The rain in Spain doesn’t stay mainly on the plain

What do you do with an old dried up river bed? How the people of Valencia turned one into a much loved asset

I recently took a late summer last minute break in Valencia. The third largest city in Spain suffered from regular flooding (A word of warning: October is not the month to go to Spain – unfortunately the rain doesn’t stay mainly on the plain and flooding is quite common at that time of year. Who knew?). Anyway, a catastrophic flood in October 1957 finally prompted the authorities to vote to re-route the River Turia to the south of the city. The Turia’s diversion was completed in the late 1960s and the river now skirts this delightful city before making its way out to the Mediterranean. 

So what do you do with a dried up old river bed running through the centre of a busy city (population 800,000)? As well as vision, enthusiasm and probably some EU grants, you also need the will to fight off those who wanted to build a motorway (!) before the largest urban park in Spain is born. Valencia’s linear park – described by some as a Garden of Eden – is planted with a huge variety of trees, it boasts cycle paths, fountains, lakes, outdoor gyms, children's playgrounds and the most amazing centre of arts and sciences designed by Santiago Calatrava, where an exciting waterspace is contained and controlled in a fantastic modern setting.  

You approach the park from street level via any of the regular access steps and ramps, and as you descend to river bed level, you leave the hustle and bustle and noise of the busy roads above you. By the time you reach the bottom all you can hear is the birds singing.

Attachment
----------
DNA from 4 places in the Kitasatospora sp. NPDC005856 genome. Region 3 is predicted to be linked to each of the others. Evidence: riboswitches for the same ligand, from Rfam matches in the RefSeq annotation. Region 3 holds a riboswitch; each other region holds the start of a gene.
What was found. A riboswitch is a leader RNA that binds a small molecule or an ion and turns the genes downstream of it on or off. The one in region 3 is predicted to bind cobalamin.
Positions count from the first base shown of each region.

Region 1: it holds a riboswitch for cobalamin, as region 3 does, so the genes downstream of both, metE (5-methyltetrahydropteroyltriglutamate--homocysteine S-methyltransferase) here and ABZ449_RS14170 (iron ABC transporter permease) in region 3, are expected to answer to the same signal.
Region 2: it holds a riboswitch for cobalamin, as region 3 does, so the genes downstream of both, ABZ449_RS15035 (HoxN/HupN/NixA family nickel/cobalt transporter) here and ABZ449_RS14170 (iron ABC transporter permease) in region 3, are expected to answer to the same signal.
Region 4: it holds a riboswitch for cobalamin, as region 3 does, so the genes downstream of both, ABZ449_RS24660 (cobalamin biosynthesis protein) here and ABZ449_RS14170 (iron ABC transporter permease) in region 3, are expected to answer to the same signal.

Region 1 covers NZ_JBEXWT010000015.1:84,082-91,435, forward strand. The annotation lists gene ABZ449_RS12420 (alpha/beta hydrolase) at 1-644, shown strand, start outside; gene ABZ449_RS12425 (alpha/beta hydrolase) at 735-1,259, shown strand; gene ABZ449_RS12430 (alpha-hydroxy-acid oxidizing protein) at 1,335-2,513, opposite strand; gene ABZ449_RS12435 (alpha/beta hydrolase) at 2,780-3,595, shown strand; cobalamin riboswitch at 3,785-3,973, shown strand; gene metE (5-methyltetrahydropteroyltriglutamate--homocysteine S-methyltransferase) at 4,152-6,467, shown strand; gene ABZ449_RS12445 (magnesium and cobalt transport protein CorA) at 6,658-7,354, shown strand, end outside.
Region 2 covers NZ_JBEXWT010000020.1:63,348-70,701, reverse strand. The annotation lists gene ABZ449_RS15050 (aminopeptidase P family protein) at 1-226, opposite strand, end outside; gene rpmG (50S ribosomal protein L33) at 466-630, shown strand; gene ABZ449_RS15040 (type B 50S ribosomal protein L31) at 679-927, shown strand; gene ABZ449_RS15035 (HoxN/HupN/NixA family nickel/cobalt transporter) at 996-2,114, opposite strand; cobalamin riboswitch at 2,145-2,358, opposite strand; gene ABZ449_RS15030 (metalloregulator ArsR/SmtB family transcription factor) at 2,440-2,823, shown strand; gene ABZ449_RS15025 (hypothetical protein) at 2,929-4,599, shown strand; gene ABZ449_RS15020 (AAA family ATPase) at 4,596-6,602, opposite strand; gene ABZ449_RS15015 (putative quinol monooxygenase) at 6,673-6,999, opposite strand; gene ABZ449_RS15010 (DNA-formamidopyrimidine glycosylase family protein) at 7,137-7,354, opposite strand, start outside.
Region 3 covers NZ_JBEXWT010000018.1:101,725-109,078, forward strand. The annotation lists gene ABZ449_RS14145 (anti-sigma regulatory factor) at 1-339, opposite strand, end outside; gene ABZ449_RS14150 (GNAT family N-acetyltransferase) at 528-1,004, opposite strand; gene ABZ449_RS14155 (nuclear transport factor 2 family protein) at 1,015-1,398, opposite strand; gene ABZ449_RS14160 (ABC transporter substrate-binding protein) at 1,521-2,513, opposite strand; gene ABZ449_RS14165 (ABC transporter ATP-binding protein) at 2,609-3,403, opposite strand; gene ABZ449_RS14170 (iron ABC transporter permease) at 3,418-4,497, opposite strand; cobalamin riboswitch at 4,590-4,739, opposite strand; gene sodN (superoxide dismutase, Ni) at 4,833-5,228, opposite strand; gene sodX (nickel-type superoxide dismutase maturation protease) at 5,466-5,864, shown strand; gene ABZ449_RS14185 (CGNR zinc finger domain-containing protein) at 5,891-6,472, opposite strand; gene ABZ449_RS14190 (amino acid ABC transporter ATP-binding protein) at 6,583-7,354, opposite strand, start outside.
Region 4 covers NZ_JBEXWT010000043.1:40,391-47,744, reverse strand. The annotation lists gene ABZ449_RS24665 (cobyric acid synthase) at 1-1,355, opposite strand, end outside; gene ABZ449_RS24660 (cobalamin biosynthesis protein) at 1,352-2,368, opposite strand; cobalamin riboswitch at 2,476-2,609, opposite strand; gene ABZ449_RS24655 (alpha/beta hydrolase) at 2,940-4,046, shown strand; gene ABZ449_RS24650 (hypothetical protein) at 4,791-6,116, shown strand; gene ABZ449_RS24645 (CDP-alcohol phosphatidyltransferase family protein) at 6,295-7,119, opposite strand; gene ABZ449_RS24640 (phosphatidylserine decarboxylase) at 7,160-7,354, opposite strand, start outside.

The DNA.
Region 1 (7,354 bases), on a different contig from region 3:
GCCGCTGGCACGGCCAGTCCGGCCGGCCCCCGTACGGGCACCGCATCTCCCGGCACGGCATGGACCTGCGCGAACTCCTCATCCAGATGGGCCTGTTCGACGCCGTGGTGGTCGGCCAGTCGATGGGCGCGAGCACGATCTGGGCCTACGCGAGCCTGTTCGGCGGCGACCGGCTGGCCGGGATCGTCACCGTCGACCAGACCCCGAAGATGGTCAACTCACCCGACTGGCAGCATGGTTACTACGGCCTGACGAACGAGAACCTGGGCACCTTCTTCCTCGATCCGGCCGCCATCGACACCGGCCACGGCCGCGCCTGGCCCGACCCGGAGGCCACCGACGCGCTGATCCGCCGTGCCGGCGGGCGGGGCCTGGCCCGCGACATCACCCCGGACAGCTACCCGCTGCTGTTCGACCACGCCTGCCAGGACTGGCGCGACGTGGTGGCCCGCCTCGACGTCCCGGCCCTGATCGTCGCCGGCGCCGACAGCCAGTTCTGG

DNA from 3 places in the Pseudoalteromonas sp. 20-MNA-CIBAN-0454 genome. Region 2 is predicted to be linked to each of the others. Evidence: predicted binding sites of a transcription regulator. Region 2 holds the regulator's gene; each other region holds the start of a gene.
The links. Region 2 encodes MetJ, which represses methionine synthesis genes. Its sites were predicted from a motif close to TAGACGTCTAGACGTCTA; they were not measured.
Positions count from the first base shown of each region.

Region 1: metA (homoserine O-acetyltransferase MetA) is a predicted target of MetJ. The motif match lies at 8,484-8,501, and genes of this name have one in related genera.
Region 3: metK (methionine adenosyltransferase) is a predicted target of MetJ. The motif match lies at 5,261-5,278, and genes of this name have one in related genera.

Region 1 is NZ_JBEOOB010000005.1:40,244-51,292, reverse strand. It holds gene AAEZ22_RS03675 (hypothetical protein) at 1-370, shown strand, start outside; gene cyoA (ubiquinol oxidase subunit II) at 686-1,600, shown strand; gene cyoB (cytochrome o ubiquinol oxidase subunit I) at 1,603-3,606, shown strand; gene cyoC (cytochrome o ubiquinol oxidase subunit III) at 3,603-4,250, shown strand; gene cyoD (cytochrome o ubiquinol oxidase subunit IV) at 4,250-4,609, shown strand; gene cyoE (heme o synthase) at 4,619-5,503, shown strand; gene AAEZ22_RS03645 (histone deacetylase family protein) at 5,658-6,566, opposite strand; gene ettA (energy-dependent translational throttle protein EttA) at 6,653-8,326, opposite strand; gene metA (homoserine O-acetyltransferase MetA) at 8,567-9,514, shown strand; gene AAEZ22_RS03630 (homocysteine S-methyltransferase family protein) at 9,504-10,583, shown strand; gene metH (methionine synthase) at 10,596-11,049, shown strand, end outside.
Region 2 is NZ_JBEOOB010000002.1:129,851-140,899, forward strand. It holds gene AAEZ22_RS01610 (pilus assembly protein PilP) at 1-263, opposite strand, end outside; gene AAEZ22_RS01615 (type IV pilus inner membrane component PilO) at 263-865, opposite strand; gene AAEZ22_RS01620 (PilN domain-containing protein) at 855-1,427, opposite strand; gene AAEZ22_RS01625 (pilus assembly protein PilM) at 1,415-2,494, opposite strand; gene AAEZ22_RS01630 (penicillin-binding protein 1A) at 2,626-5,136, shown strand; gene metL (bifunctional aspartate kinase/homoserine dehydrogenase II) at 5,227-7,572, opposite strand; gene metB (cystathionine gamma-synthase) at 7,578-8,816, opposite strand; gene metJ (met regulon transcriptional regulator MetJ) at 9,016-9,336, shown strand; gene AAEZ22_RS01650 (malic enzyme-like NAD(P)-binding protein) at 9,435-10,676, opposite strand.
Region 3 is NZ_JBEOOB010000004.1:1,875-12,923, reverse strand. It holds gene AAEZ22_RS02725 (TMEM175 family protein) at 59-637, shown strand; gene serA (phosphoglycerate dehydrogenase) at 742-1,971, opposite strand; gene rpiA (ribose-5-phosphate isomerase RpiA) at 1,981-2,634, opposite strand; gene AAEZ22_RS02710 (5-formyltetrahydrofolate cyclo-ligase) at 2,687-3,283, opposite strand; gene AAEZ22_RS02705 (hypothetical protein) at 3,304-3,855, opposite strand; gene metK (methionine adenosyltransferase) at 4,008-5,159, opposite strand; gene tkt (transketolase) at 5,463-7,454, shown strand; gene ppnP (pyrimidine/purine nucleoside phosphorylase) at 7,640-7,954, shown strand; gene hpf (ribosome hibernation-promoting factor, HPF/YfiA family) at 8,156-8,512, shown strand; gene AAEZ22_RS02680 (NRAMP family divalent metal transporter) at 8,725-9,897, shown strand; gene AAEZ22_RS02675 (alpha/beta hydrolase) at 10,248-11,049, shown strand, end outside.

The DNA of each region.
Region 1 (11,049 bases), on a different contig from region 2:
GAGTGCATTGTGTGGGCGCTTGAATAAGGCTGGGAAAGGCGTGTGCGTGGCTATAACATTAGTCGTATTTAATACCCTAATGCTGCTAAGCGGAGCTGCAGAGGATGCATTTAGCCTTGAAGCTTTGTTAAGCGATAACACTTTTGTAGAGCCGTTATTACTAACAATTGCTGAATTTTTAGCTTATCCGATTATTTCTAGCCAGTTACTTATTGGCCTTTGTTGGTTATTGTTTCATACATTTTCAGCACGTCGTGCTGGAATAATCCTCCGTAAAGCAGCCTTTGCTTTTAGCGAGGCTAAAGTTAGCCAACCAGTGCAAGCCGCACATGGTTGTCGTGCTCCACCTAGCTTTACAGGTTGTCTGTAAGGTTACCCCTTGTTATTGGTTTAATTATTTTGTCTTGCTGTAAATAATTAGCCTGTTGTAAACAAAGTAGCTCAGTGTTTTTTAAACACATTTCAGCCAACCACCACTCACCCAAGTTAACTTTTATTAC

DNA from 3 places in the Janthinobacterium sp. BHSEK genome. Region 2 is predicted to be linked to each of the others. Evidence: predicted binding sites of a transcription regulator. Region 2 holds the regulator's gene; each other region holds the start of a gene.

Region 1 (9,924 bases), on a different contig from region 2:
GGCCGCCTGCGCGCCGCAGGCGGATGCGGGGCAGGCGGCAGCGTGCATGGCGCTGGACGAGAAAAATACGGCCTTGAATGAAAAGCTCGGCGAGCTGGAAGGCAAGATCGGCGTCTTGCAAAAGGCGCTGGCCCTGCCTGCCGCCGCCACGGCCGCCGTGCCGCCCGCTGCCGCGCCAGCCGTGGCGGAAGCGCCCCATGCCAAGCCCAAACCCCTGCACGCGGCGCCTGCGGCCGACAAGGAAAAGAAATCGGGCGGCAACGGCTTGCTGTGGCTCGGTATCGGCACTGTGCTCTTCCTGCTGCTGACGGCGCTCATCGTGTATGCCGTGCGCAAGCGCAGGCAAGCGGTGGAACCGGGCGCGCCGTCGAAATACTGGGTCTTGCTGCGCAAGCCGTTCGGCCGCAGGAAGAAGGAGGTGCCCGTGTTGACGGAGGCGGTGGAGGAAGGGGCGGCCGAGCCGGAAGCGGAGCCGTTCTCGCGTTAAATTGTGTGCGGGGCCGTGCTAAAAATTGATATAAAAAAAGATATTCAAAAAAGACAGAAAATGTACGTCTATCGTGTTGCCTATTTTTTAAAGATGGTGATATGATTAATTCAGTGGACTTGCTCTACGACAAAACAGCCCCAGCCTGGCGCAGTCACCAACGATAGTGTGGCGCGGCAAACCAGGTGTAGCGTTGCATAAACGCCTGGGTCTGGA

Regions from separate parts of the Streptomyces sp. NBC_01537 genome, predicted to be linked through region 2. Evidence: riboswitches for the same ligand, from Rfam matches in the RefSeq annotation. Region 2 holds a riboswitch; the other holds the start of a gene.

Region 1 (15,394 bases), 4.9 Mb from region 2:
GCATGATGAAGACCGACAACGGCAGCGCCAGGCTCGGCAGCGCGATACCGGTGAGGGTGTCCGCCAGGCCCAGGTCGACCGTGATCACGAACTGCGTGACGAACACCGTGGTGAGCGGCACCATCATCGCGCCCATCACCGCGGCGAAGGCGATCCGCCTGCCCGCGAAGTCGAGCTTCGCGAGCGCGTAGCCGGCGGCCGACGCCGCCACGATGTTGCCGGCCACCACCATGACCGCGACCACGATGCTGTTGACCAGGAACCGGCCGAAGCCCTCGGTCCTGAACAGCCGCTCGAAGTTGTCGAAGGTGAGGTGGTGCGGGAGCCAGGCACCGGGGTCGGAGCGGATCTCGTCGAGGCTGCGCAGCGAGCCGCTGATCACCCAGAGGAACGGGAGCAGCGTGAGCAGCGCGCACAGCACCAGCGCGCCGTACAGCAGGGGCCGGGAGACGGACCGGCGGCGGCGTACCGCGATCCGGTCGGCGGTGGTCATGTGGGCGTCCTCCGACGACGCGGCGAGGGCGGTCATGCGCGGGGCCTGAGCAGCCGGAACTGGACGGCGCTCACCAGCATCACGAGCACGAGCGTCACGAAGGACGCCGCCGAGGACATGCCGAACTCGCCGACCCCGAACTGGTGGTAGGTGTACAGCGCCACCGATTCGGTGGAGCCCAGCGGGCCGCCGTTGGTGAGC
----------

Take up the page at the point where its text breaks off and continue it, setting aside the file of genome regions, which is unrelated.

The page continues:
During the day the park is quiet: students sit in the sunshine with their books, Granny (and Grandad) Day Care walk out pushing their small charges in buggies, others practise tai chi or commune with nature. And tourists like me wander and wonder. Later the workers come out to play: they cycle, they jog, they work out at the free open air gyms, young lovers walk arm in arm, families (always armed with poop bags) walk their dogs, children play football and teenagers perform death defying feats on the skateboard park: the old river has become the main artery that gives life, oxygen and a breath of fresh air to the city.

So during the same years that the IWA and other groups were fighting to stop more of our canals from being closed, the citizens of Valencia were fighting to keep a dry river bed for the people and turn it into an asset.

Last date edited: 15 October 2013

About this blog

Liz Waddington

Liz Waddington is editor of The Source, the Canal & River Trust’s monthly staff newspaper. She has been in love with canals and their industrial heritage since her first holiday on the Grand Union Canal when she was 10 years old. Liz likes nothing more than getting out and meeting her colleagues on the cut. 

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